The diet is 1,200 calories, which is very little.  Even though she advises increasing intake after 60 days to between 1,500 to 1,700 calories, I don't think many people will be able to stick to 1,200 calories even for 21 days.  If you do, no doubt you will lose weight though! I don't like that two meals a day are smoothies, one, because I think smoothies are gross, but two, I don't think they are particularly satisfying, at least not satisfying enough to replace 2 solid-food meals.

The recipes for the third meal are simple and varied, and I like that they are intended to be affordable and quick to prepare, something overlooked by many diet plans. The 21-day plan is gluten-free and vegan, but she then advocates incorporating some gluten foods afterwards if you know for certain you aren't gluten intolerant (most people aren't). I am very happy to say Smiley advises readers to stick with whole grains and avoid refined carbs.  A note to Canadians, when she talks about 'wheat' foods, that means refined wheat flour, and whole wheat, is, well, whole wheat. 

Smiley doesn't forbid animal protein once the 21 day period is over either.  She suggests choosing eco-friendly seafood, avoiding processed meats, and trying to eat vegetarian at least a few days a week.  This is great for those unwilling to go vegan permanently, but I suspect a lot of people in the vegan community will say eating any animal protein is both bad for the environment and unethical.  I like that she shows flexibility and clearly wants to accommodate the lifestyles of various populations.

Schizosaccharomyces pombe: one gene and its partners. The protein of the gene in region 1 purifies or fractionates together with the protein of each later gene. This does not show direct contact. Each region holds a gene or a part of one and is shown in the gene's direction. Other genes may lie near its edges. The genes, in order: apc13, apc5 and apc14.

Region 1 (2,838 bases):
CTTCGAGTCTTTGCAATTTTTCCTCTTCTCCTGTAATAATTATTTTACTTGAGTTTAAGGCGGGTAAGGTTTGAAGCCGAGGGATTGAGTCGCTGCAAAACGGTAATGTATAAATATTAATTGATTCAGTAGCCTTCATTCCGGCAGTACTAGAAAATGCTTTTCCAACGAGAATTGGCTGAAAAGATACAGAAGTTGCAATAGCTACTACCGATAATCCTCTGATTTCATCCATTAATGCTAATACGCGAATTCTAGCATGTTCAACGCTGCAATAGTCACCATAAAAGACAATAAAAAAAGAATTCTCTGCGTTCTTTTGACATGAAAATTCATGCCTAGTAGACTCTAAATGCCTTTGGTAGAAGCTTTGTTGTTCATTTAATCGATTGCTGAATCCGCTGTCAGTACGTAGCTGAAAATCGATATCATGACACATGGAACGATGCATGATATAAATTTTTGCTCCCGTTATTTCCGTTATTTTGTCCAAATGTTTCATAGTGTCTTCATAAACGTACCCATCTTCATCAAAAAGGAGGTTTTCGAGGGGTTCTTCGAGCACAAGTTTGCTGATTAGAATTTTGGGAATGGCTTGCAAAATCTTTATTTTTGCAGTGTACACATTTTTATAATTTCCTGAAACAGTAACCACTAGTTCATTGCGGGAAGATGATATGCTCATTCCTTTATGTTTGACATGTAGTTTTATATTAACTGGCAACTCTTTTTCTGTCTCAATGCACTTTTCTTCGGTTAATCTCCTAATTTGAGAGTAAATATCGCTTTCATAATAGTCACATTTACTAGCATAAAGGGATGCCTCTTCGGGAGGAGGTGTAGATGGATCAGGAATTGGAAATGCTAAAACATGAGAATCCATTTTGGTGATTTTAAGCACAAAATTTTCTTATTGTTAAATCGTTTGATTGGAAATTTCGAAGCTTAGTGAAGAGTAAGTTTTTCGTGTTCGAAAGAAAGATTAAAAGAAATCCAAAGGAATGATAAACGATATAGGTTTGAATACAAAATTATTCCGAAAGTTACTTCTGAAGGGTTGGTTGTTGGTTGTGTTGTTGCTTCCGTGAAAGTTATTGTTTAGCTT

The last section of the book contains information about different foods, macronutrients and action steps based on her recommendations. What I think is missing, is any discussion of what a person should eat in a planet-friendly way.  As the anthropologist, Margaret Mead once said, 

“It is easier to change a man's religion than to change his diet.”

Believe me, as someone who works with people to help them lose weight, I can tell you this is absolutely true!! So if Smiley wants to convince anyone to adopt a vegan diet, or even just a generally more eco-friendly diet, she's got to sell it to them.  I think this is a serious omission in this book.
So do I recommend The Planet Friendly Diet? I think it is going to be useful for anyone already interested in eating a plant-based diet, who is looking for simple, inexpensive, low calorie recipes and a bit of a structured eating plan...and can deal with eating a smoothie as a meal twice a day.
Disclosure: I was sent this book by the publisher but all opinions on this blog are my own.

Friday, January 15, 2016

Turn Your Frown Upside Down

Have you ever heard the term Resting Bitch Face?

According to the Urban Dictionary, this refers to:

"...a person, usually a girl, who naturally looks mean when her face is expressionless, without meaning to."

I used to have one.

I don't know what the equivalent is for me...Resting Asshole Face?